A Purim message
Purim is coming on the night of the full moon, Saturday, March 19, 2011. This year, for the first time, Ahavat Olam will not have its own Purim celebration. Everyone is encouraged to join in at another synagogue. Find the one that best suits you.
Usually Purim comes on the full moon after Tu be-Shvat. (Tu be-Shvat itself is the full moon that begins the end of winter and sets in motion the transition from the quiet, potentialities of dormancy to the emerging of spring.) This year, Purim will come two moons after Tu be-Shvat, not one. That’s because we’re in a leap year and we add an entire month to keep our calendar in sync with the movement of our Earth around the sun.
There are four essential mitzvot of Purim:
- We read the Megillah, of course. That is one of the mitzvot of Purim. Meet Reb David at Beth Israel
or go to any other synagogue.
- We dress up, make lots of noise, eat, drink, have a great time. That’s also a mitzvah.
- Ahavat Olam always has also joined together to bring some joy and needed items to folks who have very little. That’s also a mitzvah. It’s called matanot le-evyonim and is right in the Scroll of Esther (9:22) for us Jews to do that through all generations. So far, we’re still at it, thank God. This year, on the day of Purim, Sunday,March 20, we will join with Muslim friends in making and serving a much-needed nutritious lunch at the First United Church in Vancouver’s Downtown Eastside. Sign up for a shift in the kitchen or serving at www.muslim-jewish.ca/feedthehungry.
- Mishloah manot, sending sweets and goodies to friends and family. We do this as individuals, not as an organization.
But, what does Purim mean – or what can it mean? What’s it for? And how can webring that meaning out for ourselves this year? We’re consciously living our Judaism. So, let’s think about this together. In no particular order, Reb David’s top ten themes and values of Purim:
- Concealed / revealed – God is hidden in the story, never mentioned once but always present. Esther hides her identity. We put on costumes and masks to hide what we usually reveal and to reveal what we usually conceal. The rabbis of old say Purim is about the “concealed miracles” as distinct from the “revealed miracles” like the Splitting of the Sea and the Eight Days of Oil.
- Surviving against great odds – Jews and their allies overcome the hateful plot to annihilate them. We have survived so much all through history. Many peoples have survived terrible near-genocides; others have not.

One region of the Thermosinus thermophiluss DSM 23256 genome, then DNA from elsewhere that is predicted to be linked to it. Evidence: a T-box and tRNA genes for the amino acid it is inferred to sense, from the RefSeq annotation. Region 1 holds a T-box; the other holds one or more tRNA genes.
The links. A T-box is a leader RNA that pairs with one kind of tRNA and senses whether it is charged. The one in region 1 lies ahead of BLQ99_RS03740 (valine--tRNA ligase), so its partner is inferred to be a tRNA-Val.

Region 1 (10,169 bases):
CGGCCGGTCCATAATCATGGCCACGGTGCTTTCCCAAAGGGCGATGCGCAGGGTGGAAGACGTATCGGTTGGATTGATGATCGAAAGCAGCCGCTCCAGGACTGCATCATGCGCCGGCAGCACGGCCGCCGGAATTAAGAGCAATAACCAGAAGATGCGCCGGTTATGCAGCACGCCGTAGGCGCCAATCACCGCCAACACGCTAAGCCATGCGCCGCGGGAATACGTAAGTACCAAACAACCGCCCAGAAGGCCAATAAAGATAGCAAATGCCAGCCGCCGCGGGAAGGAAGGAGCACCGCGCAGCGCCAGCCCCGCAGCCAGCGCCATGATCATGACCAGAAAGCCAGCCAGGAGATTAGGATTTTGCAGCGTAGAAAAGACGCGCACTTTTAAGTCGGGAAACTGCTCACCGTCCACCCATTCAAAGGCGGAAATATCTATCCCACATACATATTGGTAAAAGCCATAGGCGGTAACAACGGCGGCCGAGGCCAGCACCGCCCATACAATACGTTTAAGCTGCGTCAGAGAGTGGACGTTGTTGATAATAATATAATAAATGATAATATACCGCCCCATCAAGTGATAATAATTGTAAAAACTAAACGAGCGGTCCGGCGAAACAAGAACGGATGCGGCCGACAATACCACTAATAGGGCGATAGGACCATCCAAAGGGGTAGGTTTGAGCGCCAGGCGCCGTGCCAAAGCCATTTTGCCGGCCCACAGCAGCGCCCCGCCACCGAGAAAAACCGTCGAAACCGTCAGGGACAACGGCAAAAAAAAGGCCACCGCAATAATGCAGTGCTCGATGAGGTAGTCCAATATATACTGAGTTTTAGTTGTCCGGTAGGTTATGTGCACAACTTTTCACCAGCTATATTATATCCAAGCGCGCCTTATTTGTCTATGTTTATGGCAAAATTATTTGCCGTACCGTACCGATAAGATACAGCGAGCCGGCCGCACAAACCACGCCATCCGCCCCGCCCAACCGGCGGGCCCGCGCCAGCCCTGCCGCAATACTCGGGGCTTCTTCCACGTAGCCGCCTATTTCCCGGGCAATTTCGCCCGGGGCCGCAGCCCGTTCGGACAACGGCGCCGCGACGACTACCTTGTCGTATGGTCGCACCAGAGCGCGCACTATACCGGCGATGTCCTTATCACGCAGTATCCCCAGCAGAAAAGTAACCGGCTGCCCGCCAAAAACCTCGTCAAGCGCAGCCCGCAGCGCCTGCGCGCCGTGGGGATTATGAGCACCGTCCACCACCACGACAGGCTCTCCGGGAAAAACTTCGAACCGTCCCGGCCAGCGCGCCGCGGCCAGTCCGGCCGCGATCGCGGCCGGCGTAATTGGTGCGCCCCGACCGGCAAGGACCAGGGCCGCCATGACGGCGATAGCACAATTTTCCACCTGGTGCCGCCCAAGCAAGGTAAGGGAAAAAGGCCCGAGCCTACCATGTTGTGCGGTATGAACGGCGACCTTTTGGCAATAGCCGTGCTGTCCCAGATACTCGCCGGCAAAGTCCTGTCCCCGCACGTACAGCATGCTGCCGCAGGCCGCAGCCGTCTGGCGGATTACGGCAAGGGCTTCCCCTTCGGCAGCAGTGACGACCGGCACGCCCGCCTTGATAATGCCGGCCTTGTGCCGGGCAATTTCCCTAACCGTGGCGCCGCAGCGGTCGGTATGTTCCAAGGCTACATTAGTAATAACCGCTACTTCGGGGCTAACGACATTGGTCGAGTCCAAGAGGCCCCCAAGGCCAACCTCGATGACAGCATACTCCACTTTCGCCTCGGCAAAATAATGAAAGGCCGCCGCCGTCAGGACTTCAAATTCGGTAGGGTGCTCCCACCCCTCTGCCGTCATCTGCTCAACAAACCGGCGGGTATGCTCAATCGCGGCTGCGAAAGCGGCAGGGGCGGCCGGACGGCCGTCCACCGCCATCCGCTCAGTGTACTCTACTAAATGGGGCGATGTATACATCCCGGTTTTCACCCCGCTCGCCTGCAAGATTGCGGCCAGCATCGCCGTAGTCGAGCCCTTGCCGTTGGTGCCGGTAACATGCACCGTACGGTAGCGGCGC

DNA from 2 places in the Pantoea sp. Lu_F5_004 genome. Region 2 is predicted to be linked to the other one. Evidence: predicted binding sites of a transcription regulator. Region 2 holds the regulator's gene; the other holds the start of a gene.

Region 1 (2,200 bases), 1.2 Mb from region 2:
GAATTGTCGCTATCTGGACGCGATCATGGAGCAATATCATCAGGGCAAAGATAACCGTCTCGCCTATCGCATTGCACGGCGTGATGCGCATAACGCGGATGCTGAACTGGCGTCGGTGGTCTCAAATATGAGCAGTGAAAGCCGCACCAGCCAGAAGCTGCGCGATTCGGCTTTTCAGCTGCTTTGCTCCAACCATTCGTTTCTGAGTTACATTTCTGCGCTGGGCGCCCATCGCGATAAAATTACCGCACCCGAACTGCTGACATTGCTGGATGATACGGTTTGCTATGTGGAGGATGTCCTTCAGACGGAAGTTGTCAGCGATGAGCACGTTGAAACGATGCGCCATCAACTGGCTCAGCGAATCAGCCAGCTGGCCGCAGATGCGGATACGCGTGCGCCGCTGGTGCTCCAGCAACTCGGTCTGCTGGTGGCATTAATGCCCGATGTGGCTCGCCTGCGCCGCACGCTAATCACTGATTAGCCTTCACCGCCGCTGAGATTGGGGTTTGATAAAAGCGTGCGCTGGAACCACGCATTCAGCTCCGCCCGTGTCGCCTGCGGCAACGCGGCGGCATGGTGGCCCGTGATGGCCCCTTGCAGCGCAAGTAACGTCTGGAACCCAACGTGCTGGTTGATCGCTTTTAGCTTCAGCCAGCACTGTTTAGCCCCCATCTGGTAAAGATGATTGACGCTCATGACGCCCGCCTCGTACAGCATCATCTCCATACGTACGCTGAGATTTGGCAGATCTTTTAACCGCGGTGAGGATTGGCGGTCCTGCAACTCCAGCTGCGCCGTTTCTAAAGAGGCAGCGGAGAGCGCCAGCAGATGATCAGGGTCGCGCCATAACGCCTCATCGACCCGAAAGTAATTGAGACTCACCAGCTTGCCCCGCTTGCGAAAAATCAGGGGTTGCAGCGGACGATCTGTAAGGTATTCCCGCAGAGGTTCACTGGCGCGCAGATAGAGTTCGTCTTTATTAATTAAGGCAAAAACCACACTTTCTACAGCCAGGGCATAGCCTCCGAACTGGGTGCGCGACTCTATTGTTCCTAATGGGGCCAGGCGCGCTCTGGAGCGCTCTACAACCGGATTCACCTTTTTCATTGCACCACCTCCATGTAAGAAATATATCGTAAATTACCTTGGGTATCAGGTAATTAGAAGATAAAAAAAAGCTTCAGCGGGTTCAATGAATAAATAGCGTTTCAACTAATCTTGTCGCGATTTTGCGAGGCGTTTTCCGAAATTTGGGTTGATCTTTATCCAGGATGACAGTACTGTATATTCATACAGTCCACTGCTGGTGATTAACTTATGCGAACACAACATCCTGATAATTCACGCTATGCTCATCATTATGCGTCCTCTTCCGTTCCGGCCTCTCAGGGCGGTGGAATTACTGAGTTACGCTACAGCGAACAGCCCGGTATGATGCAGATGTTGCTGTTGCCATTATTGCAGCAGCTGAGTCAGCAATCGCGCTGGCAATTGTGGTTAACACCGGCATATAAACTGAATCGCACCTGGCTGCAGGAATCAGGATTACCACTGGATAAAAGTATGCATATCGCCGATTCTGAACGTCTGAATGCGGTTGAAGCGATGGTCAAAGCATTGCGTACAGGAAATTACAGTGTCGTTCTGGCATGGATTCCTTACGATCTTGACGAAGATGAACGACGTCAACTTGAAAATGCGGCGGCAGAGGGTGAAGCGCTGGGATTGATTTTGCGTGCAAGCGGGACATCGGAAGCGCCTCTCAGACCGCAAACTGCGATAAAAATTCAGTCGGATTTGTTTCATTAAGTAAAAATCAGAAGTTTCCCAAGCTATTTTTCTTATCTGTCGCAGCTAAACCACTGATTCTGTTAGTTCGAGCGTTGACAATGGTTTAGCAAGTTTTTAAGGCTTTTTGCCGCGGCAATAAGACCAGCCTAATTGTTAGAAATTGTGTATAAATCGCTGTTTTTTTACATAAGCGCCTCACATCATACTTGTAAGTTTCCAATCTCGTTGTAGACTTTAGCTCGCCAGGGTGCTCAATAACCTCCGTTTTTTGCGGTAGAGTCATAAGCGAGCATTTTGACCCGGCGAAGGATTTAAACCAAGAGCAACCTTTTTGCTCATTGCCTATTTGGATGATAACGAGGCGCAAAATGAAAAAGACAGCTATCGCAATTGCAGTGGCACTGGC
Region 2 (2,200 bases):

- Liberation from tyranny – Evil is defeated. Good triumphs. Haman and all his sons, the last surviving descendents of Amalek, are eliminated for forever. Gone. Done. Does that mean no more evil? Or is it a different quality of evil now? What’s this part of the story?
- Women’s freedom from exploitation – Esther is caught between being used because of men’s reactions to her appearance, and using her brains to save her peopleand herself. She ends up making the rules and telling the king and Uncle Mordecai what to do.
- Taking risks, accepting our mission in life – Esther hesitates to speak to the king until Mordecai tells her, “Who knows, perhaps for just this you were made queen.”(4:14)
- Effective strategies for dealing with powerful adversaries – Uncle Mordecai confronts tyranny head-on — and nearly gets everyone killed. Esther, on the other hand, hides her identity until just the right moment and saves everyone. When is it best to be “out” and when better to appear to accommodate?
- Danger of a weak ego – Haman’s insatiable need for external affirmation leads to his demise . . . and nearly everyone else’s too. What’s the psychological component of some people’s need to dominate?
- The foolishness of rulers – King Ahashverosh is shallow, simplistic, easily manipulated. Any contemporary parallels?
- Real world redemption? Purim forever? – The Zohar noted that Yom Kippur is called yom ke-purim, a day like Purim. Why? Midrash says that in the Days to Come, all festivals will be cancelled, no longer needed, except that Purim will continue. Why?
- Ad lo yada – no distinction between good and evil – The rabbis in theTalmud say we’re commanded to shift our consciousness until we no long can distinguish between “Blessed is Mordecai” and “Cursed is Haman”. Is this like Rumi saying “Out beyond the end of the field is a place beyond good and evil; that’s where I’ll meet you”?
- Fuggeddaboutit and just have fun. – Meaning, shmeaning! Shake thatgrogger and pass another hamentashen!
To “get” the story of Purim, read the Scroll of Esther. It’s short, only a few pages, and is in every Bible and at Esther online.